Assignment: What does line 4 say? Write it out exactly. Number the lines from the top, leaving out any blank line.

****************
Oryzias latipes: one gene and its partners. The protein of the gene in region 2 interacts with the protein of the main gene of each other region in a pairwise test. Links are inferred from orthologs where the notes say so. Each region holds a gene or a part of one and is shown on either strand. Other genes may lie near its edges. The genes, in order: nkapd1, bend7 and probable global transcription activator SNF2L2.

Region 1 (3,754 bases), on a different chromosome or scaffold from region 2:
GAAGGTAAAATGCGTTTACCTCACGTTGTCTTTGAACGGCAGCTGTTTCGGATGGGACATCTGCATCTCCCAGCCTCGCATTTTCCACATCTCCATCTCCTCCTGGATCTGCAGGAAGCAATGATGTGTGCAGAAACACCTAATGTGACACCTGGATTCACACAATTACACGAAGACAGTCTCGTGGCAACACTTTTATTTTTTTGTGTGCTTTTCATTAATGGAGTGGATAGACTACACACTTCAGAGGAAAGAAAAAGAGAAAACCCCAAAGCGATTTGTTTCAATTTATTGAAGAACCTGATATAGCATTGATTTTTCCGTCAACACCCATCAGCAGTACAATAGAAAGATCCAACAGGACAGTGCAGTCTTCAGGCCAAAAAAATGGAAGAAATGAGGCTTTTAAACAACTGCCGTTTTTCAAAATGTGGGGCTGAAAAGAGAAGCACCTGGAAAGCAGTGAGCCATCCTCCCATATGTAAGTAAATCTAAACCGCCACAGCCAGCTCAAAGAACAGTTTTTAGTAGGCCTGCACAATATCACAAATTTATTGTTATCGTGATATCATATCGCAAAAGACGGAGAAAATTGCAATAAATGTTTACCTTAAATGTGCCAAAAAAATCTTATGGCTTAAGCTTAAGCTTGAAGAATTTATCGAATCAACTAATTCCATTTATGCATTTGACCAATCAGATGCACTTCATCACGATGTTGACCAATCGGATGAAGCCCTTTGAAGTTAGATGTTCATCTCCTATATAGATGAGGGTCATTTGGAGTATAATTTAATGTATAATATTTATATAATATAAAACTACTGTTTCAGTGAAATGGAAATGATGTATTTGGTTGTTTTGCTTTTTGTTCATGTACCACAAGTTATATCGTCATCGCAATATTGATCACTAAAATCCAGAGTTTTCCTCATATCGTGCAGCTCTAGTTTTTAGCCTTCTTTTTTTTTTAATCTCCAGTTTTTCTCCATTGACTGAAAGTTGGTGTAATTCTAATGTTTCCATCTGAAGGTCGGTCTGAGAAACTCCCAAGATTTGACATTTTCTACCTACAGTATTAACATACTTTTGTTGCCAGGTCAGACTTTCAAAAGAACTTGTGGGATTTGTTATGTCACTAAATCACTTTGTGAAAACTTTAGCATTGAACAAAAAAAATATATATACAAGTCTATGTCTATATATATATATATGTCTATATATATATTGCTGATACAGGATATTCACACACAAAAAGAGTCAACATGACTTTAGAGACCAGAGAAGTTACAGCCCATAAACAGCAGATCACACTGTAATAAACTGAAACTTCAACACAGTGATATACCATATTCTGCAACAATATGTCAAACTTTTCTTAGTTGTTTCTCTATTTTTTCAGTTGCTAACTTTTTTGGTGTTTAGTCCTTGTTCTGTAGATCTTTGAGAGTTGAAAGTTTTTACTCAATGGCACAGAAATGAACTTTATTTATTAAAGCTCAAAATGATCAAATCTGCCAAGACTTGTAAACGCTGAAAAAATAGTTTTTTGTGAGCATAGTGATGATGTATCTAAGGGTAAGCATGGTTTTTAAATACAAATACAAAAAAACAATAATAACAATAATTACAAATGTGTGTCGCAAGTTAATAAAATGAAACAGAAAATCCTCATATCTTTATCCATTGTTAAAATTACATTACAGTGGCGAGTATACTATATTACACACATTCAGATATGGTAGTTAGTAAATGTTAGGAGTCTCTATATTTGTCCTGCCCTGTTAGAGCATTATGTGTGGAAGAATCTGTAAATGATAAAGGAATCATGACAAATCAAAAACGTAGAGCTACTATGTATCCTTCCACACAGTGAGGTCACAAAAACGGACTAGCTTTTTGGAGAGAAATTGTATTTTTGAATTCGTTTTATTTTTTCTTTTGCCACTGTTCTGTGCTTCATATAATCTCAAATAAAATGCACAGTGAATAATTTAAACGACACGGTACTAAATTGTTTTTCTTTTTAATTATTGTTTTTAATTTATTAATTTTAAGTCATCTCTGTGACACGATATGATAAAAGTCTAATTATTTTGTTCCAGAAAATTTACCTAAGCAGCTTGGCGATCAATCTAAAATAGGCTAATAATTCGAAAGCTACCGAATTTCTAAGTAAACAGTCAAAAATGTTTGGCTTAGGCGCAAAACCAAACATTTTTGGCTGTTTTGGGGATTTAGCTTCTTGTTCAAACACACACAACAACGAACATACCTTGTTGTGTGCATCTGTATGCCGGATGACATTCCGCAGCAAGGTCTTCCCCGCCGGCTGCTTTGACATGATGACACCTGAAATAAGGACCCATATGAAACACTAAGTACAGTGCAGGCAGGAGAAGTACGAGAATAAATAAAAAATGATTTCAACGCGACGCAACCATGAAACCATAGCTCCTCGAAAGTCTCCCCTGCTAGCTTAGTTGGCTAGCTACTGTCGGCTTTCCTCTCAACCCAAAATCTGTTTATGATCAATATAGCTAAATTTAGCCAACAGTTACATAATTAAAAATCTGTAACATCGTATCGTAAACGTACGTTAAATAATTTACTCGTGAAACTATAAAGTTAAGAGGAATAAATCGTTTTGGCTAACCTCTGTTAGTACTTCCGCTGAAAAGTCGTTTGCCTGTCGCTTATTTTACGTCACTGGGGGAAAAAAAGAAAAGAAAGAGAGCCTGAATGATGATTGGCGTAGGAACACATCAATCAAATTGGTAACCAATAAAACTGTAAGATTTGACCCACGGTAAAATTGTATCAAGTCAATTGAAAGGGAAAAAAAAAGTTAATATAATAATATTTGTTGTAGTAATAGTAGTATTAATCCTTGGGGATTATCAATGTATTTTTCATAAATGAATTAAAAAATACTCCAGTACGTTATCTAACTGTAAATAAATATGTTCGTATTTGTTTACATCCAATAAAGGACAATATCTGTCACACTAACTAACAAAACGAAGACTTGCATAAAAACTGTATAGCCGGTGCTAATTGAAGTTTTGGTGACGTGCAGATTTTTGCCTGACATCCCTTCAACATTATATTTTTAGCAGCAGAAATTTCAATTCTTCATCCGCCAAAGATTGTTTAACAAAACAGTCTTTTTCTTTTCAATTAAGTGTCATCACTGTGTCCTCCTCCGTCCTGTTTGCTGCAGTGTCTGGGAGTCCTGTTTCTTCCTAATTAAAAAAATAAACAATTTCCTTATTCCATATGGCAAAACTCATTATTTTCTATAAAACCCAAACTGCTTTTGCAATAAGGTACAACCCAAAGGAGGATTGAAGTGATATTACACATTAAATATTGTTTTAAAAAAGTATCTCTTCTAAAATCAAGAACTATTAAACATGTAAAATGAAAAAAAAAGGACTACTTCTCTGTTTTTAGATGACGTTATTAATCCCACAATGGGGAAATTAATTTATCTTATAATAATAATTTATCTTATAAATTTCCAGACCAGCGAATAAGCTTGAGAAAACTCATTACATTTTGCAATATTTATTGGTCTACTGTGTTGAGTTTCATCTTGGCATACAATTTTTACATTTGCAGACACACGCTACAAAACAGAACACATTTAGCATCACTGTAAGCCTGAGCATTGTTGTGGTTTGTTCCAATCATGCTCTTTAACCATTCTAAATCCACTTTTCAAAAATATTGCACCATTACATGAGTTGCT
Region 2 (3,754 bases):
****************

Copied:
Region 2 (3,754 bases):